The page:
March 5, 2019: fundamental outlook for stocks

The economy and stock market move in the same direction in the long term. Hence, leading economic indicators are also leading indicators for the stock market.

Thoughts

*We’re seeing mixed readings in the leading economic indicators right now. This is typically what happens towards the end of bull markets, when leading indicators start to deteriorate one at a time.

  1. New Home Sales is trending sideways/downwards. Something that bulls should watch out for
  2. ISM non-manufacturing PMI is still a bullish factor for the stock market.
  3. Inflation-adjusted New Orders are still trending sideways/upwards. This indicator suggests that the bull market is not over.
  4. Net earnings revisions is solidly negative. A necessary but not sufficient condition for bear markets and recessions.
  5. The nonfinancial sector’s Unit Profits are trending sideways. A late-cycle sign

Read The stock market’s rally is slowing down. Expect a surge in volatility?
New Home Sales is trending sideways/downwards. Something that bulls should watch out for
Housing is one of the earliest leading sectors for the stock market and economy. The latest reading for New Home Sales went up from its previous reading.

However, the key point is that New Home Sales is still trending sideways / downwards. Historically, New Home Sales trended downwards before recessions and bear markets began.

Housing is a weak point in the U.S. economy. This is something that bulls should watch out for if the weakness in Housing Starts persists for a few more months.
ISM non-manufacturing PMI is still a bullish factor for the stock market
The latest reading for ISM non-manufacturing PMI went up from its previous reading. However, the key point is that non-manufacturing PMI is still trending upwards. In the past, non-manufacturing PMI trended downwards before bear markets and recessions began.

Inflation-adjusted New Orders are still trending sideways/upwards. This indicator suggests that the bull market is not over.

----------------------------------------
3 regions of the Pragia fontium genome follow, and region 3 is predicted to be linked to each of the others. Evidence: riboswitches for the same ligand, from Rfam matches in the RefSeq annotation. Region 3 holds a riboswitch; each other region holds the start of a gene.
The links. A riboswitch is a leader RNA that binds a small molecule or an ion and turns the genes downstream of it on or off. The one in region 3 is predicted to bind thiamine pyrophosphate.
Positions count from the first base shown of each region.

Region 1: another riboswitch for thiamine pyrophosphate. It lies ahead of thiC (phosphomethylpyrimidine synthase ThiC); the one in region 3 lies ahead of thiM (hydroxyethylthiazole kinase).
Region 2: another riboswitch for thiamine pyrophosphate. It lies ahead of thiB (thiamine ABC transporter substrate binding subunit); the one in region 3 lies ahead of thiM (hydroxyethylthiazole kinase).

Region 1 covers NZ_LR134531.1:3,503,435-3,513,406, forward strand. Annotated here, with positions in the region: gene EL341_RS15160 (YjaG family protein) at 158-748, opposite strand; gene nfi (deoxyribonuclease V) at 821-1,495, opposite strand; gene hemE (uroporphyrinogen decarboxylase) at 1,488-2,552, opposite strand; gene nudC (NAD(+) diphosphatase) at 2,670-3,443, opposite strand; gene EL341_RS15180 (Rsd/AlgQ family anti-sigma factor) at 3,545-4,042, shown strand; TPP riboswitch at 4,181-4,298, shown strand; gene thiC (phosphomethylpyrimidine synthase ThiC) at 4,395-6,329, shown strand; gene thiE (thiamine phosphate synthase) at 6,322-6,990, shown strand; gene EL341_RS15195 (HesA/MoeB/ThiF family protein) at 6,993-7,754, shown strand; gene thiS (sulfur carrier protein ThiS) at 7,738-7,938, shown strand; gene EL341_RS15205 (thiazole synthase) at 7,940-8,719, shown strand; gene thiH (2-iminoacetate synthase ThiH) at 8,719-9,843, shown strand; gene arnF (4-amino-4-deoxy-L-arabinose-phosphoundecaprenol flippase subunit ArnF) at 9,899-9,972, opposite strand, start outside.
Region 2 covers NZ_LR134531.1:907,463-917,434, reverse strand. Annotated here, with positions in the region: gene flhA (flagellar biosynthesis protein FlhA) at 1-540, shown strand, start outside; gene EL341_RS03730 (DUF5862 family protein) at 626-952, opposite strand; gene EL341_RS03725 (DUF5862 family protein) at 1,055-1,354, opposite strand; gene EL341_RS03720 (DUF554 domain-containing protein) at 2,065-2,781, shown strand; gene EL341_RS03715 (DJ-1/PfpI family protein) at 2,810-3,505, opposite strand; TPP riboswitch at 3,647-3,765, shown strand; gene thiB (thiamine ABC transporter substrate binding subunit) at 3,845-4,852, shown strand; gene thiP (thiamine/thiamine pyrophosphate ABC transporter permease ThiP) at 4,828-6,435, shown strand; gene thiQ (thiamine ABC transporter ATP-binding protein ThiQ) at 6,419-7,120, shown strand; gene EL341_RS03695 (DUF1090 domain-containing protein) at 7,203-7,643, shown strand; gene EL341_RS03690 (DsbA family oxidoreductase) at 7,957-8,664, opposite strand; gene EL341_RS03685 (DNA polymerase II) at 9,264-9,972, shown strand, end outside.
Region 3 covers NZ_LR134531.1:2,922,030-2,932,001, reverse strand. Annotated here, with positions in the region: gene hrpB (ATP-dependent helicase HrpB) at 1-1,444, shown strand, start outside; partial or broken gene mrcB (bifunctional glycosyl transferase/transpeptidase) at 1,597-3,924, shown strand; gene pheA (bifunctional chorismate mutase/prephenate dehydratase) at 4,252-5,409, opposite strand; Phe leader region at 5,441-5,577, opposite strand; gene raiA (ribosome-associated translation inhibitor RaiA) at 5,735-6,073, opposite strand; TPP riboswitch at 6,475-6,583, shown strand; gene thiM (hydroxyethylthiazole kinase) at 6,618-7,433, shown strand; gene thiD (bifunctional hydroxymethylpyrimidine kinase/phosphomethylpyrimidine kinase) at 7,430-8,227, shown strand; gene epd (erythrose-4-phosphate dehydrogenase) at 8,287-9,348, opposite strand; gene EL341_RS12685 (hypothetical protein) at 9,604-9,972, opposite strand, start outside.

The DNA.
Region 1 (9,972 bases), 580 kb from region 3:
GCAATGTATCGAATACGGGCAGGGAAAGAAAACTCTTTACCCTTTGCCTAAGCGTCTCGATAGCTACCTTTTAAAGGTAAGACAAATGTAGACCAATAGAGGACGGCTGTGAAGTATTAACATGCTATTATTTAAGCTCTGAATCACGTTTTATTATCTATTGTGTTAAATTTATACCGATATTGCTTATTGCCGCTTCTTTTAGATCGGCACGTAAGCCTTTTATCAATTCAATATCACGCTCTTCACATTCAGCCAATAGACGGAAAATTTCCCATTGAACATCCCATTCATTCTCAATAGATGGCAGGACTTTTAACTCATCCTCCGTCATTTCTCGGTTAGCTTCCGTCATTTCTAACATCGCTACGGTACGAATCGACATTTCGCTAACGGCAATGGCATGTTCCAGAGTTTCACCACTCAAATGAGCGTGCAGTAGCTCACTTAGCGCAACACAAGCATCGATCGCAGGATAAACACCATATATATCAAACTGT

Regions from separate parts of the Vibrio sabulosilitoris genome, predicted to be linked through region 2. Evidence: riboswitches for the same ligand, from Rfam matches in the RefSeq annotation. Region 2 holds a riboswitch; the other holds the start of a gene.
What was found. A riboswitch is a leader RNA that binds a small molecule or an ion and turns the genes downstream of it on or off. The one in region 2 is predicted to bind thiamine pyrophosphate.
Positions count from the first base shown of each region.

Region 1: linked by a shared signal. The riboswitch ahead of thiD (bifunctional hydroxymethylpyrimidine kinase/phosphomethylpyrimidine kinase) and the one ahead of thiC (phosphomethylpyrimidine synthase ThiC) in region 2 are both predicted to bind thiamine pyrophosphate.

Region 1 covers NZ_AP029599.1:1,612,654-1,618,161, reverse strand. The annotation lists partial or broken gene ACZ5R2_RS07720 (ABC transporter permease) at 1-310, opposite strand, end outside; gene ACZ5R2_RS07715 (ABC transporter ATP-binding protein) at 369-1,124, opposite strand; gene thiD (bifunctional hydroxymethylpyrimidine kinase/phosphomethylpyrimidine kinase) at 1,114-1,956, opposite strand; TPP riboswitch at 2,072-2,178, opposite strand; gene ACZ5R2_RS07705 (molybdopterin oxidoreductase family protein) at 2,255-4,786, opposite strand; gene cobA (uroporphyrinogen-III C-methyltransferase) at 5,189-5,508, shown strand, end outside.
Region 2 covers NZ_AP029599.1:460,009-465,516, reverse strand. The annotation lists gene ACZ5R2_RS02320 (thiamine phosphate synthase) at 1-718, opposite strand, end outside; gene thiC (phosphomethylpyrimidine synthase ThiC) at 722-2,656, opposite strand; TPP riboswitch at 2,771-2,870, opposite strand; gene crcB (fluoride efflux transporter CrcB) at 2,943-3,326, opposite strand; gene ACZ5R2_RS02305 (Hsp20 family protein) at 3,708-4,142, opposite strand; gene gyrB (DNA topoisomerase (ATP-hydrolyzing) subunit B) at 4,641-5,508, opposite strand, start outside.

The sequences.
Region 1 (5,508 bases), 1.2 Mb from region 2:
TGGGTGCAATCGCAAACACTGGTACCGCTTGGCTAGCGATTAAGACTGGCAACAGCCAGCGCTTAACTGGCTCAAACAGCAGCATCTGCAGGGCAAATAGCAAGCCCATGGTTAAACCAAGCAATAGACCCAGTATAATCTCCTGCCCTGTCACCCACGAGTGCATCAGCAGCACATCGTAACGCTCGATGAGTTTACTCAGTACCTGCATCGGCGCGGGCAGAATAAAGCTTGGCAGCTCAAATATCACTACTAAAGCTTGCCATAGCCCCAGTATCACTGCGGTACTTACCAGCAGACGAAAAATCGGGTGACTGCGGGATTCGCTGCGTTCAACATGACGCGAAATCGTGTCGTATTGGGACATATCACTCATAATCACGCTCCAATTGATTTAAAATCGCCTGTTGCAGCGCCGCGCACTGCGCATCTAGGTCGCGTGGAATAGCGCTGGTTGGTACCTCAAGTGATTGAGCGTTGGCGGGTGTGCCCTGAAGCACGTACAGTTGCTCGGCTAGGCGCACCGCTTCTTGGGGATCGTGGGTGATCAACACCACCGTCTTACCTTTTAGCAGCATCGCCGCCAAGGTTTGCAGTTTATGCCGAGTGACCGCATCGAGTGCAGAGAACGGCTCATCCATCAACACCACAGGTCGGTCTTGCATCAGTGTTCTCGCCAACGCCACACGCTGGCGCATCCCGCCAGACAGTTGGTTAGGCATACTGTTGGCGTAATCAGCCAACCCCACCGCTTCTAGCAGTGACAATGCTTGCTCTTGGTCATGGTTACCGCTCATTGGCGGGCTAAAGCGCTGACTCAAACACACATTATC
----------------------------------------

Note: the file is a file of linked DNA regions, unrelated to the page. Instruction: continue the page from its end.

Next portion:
The inflation-adjusted New Orders for Consumer Goods is still trending sideways/upwards.

This indicator suggests that while late-cycle, the bull market in stocks probably is not over. In the past, inflation-adjusted New Orders trended downwards before bear markets and economic recessions began.
Net earnings revisions is solidly negative. A necessary but not sufficient condition for bear markets and recessions.
As of February 2019, the S&P 500’s net earnings revisions is solidly negative.

The S&P 500’s Net Earnings Revisions turns negative before economic recessions and equity bear markets begin. During economic expansions, it has shown mixed performances because analysts tend to downgrade their earnings expectations as the year goes on. That’s why negative Net Earnings Revisions is a necessary but not sufficient requirement for equities bear markets and economic recessions.
This “necessary but not sufficient requirement for bear markets” is now triggered.
The nonfinancial sector’s Unit Profits are trending sideways. A late-cycle sign
The latest reading for nonfinancial sector’s Unit Profits went up from the previous reading.

However, the more important point is that Unit Profits are trending sideways. This is a typical late-cycle sign for the stock market and economy. In the past, Unit Profits trended sideways or downwards for several years before bull markets and economic expansions ended.

*While this is a late-cycle sign, it is not a timing indicator for the stock market and economy. It cannot be used to approximate when the bull market and economic expansion will end.

Conclusion

Here is our discretionary market outlook:

  1. The U.S. stock market’s long term risk:reward is no longer bullish. In a most optimistic scenario, the bull market probably has 1 year left. Long term risk:reward is more important than trying to predict exact tops and bottoms.
  2. The medium term direction (e.g. next 6-9 months) is more bullish than bearish.
  3. The stock market’s short term has a bearish lean due to the large probability of a pullback/retestFocus on the medium-long term (and especially the long term) because the short term is extremely hard to predict.

Goldman Sachs’ Bull/Bear Indicator demonstrates that while the bull market’s top isn’t necessarily in, risk:reward does favor long term bears.

Our discretionary outlook does not reflect how we trade the markets right now. We trade based on our quantitative trading models. When our discretionary outlook conflicts with our models, we always follow our models.
Members can see exactly how we’re trading the U.S. stock market right now based on our trading models.
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